'Close to Home: Photographers and Their Families' at Smithsonian American Art
By Mark Jenkins
Thursday, February 3, 2011
Many stories, some of them quite intimate, are told in "Close to Home: Photographers and Their Families,'' which opens today at the Smithsonian American Art Museum. But there's also an overarching narrative: the transformation of fine-art photography.
For many years after color film became the norm for everyday family snapshots, art photographers continued to work in black and white. Only three of the nine photographers represented in this show make black-and-white pictures, however, and only one of them doesn't manipulate the images in some way.
The two earliest pieces, which date to the 1980s, represent the exhibition's dominant aesthetic: Tina Barney's "Marina's Room'' and Larry Sultan's "Dad on the Bed'' are large, crisp and vividly hued. And while the two subjects are generations apart - Marina is a little girl, Dad a retired executive - they live in similarly upscale worlds. No one in this exhibition's 32 photographs poses in his studio apartment or in front of her tumbledown shack.
Some of the artists focus on a particular person. Most of Virginia Beahan's six photographs feature her elderly mother, here just called "Gram,'' who was suffering from senile dementia. These photographs may have been a form of therapy; Beahan says Gram "liked the attention,'' and making these portraits allowed the two of them to achieve a "kind of peace.''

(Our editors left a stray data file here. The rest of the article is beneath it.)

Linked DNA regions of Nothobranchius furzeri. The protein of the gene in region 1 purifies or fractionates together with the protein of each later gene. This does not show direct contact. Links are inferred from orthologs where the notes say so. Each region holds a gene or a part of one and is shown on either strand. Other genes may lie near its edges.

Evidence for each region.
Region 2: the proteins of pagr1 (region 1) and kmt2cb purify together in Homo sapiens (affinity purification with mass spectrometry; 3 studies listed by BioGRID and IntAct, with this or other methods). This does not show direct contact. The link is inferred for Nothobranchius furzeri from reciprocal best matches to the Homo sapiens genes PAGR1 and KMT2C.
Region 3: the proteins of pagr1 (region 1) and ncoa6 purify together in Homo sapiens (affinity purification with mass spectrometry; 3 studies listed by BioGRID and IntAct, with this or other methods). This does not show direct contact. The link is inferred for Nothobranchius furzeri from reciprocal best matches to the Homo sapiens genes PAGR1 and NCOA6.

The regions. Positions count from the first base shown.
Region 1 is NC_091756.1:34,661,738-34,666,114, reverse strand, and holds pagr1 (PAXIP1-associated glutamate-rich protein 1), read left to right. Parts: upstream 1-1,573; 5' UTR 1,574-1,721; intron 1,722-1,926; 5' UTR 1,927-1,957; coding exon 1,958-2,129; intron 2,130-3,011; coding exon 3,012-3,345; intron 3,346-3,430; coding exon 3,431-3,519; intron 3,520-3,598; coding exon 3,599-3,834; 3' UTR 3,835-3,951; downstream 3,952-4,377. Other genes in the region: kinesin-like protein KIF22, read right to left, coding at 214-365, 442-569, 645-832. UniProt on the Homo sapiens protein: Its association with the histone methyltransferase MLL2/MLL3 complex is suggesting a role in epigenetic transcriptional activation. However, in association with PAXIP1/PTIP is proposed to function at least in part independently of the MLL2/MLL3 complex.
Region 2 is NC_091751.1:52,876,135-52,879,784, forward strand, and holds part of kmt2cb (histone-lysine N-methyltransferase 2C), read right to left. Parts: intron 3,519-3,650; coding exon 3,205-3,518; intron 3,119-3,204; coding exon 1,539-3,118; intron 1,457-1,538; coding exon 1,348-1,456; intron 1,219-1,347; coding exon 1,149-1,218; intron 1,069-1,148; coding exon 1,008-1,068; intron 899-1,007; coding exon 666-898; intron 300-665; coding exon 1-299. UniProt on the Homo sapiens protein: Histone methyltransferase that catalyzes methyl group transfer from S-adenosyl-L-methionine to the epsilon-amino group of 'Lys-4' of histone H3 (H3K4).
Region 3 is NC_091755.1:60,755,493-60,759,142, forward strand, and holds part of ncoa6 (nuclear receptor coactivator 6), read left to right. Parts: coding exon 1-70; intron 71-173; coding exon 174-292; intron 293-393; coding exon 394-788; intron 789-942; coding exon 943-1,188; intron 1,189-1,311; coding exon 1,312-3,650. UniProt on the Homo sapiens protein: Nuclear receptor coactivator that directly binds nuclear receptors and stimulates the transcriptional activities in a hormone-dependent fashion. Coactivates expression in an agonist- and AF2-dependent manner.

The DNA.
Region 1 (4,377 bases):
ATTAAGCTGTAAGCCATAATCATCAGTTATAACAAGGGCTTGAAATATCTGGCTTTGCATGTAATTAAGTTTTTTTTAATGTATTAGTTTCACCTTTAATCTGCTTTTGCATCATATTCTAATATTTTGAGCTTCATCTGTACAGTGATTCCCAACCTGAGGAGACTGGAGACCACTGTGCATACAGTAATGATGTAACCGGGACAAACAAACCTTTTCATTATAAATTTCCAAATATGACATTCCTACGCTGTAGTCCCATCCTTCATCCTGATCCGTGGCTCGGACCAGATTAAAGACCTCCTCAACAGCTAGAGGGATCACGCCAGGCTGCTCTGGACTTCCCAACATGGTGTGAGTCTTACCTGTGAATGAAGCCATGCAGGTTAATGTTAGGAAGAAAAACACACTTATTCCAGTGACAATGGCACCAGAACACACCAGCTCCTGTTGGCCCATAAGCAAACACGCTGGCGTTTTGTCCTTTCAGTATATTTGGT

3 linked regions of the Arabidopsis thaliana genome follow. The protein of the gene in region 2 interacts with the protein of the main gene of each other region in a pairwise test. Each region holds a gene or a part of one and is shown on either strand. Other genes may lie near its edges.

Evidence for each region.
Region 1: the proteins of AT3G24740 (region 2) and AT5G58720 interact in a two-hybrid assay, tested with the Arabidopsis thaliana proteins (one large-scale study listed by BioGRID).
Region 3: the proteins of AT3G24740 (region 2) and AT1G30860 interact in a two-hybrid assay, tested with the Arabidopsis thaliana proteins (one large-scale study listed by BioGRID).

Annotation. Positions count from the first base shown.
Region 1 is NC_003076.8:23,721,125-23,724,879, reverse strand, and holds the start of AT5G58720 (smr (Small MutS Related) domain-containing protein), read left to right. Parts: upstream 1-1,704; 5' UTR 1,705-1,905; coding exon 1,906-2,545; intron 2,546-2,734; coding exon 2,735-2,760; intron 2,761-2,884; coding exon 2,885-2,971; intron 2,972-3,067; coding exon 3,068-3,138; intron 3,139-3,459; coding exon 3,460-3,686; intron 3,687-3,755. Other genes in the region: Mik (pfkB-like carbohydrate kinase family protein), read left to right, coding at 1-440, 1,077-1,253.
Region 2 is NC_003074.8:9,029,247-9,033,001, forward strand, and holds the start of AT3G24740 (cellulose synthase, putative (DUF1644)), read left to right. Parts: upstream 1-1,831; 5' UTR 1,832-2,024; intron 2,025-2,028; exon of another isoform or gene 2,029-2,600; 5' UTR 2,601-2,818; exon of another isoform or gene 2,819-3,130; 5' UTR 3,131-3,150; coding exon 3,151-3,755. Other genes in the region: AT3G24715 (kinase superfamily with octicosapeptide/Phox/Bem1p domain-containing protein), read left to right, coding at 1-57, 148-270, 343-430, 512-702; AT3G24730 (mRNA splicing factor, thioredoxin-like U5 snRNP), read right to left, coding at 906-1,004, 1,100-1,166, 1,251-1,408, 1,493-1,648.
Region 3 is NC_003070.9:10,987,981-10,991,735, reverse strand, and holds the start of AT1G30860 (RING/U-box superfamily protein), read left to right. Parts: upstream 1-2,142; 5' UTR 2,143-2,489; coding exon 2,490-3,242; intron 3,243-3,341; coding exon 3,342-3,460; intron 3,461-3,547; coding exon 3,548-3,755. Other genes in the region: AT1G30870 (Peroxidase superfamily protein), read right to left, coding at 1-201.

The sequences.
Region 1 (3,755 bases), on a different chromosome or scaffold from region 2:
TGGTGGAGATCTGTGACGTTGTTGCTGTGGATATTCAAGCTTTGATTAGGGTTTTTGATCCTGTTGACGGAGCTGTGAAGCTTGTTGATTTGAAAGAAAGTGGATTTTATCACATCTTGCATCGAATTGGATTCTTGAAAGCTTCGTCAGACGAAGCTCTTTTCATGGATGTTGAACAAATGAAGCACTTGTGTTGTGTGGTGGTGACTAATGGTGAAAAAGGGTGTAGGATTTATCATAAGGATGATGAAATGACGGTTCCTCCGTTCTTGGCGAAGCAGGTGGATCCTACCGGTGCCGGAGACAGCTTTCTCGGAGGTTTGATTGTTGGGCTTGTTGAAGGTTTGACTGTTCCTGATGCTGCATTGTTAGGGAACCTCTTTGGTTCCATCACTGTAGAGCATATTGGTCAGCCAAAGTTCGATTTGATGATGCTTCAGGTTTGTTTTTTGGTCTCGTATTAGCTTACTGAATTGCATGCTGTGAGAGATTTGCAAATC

But the artist didn't forsake her own interests when she took on this homebound project. Beahan had been a landscape photographer, and most of the images locate their subjects amid the larger subject of nature. Even the one close-up, "Gram in Black,'' places the woman's face in an open field of color.
Equally personal are Elaine O'Neil's daily photographs of herself with her daughter, "Mother Daughter Posing as Ourselves," made over four years as the girl entered adolescence. These black-and-white works, posed on the fly and with their funky edges unmasked, look sort of old-fashioned in the context of this show - but old-fashioned in a good way. O'Neil's rejection of high-tech ploys gives these 10 dual portraits warmth and immediacy that many of the other pictures lack.
While some of the photographers depict the faces of two or more generations, Muriel Hasbun depicts her forebears through artifacts. Her black-and-white collages tell the complicated tale of her own existence: She was born in El Salvador to a French-Polish Jewish mother and a Palestinian Christian father. No wonder her images have so many layers.
A similar pileup is less evocative in Martina Lopez's "Heirs Come to Pass, 3,'' a collage of anonymous family photos found in secondhand stores. A colorized landscape scattered with figures in archaic dress, the piece is a bit like one of those Hollywood blockbusters where computer-generated effects crowd out humanity.
But then humanity, or at least spontaneity, is not emphasized in "Close to Home.'' The technology may have changed, but art photography still prefers formality and detachment, even when the subject is Mom, Dad or Sis.